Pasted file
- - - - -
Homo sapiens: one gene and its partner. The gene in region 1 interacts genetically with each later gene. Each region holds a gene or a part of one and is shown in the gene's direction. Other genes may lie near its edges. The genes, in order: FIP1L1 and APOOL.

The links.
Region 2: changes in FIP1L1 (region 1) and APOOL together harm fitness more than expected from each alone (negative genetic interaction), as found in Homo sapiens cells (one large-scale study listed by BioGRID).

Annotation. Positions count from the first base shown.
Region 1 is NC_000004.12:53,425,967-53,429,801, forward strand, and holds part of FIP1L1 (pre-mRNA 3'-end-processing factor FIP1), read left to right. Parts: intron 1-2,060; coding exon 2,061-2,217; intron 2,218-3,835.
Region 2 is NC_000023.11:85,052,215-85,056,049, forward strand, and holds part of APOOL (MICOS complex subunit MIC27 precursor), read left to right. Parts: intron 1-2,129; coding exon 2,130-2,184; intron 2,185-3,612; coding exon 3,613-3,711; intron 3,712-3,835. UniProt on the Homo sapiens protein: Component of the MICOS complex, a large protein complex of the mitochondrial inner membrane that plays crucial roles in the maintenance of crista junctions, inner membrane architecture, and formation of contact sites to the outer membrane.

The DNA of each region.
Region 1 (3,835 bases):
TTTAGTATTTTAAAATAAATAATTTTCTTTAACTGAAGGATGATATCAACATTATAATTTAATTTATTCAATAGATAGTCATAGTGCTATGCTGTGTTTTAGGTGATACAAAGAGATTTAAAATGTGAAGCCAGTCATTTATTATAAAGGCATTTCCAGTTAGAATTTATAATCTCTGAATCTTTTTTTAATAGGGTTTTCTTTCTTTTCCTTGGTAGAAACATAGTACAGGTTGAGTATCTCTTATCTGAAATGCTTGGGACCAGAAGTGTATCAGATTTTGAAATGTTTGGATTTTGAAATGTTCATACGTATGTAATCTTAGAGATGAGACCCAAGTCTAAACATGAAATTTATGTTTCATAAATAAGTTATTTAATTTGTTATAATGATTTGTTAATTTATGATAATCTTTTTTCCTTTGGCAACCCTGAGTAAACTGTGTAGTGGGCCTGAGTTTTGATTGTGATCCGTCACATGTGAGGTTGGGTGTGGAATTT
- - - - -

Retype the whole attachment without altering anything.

Homo sapiens: one gene and its partner. The gene in region 1 interacts genetically with each later gene. Each region holds a gene or a part of one and is shown in the gene's direction. Other genes may lie near its edges. The genes, in order: FIP1L1 and APOOL.

The links.
Region 2: changes in FIP1L1 (region 1) and APOOL together harm fitness more than expected from each alone (negative genetic interaction), as found in Homo sapiens cells (one large-scale study listed by BioGRID).

Annotation. Positions count from the first base shown.
Region 1 is NC_000004.12:53,425,967-53,429,801, forward strand, and holds part of FIP1L1 (pre-mRNA 3'-end-processing factor FIP1), read left to right. Parts: intron 1-2,060; coding exon 2,061-2,217; intron 2,218-3,835.
Region 2 is NC_000023.11:85,052,215-85,056,049, forward strand, and holds part of APOOL (MICOS complex subunit MIC27 precursor), read left to right. Parts: intron 1-2,129; coding exon 2,130-2,184; intron 2,185-3,612; coding exon 3,613-3,711; intron 3,712-3,835. UniProt on the Homo sapiens protein: Component of the MICOS complex, a large protein complex of the mitochondrial inner membrane that plays crucial roles in the maintenance of crista junctions, inner membrane architecture, and formation of contact sites to the outer membrane.

The DNA of each region.
Region 1 (3,835 bases):
TTTAGTATTTTAAAATAAATAATTTTCTTTAACTGAAGGATGATATCAACATTATAATTTAATTTATTCAATAGATAGTCATAGTGCTATGCTGTGTTTTAGGTGATACAAAGAGATTTAAAATGTGAAGCCAGTCATTTATTATAAAGGCATTTCCAGTTAGAATTTATAATCTCTGAATCTTTTTTTAATAGGGTTTTCTTTCTTTTCCTTGGTAGAAACATAGTACAGGTTGAGTATCTCTTATCTGAAATGCTTGGGACCAGAAGTGTATCAGATTTTGAAATGTTTGGATTTTGAAATGTTCATACGTATGTAATCTTAGAGATGAGACCCAAGTCTAAACATGAAATTTATGTTTCATAAATAAGTTATTTAATTTGTTATAATGATTTGTTAATTTATGATAATCTTTTTTCCTTTGGCAACCCTGAGTAAACTGTGTAGTGGGCCTGAGTTTTGATTGTGATCCGTCACATGTGAGGTTGGGTGTGGAATTT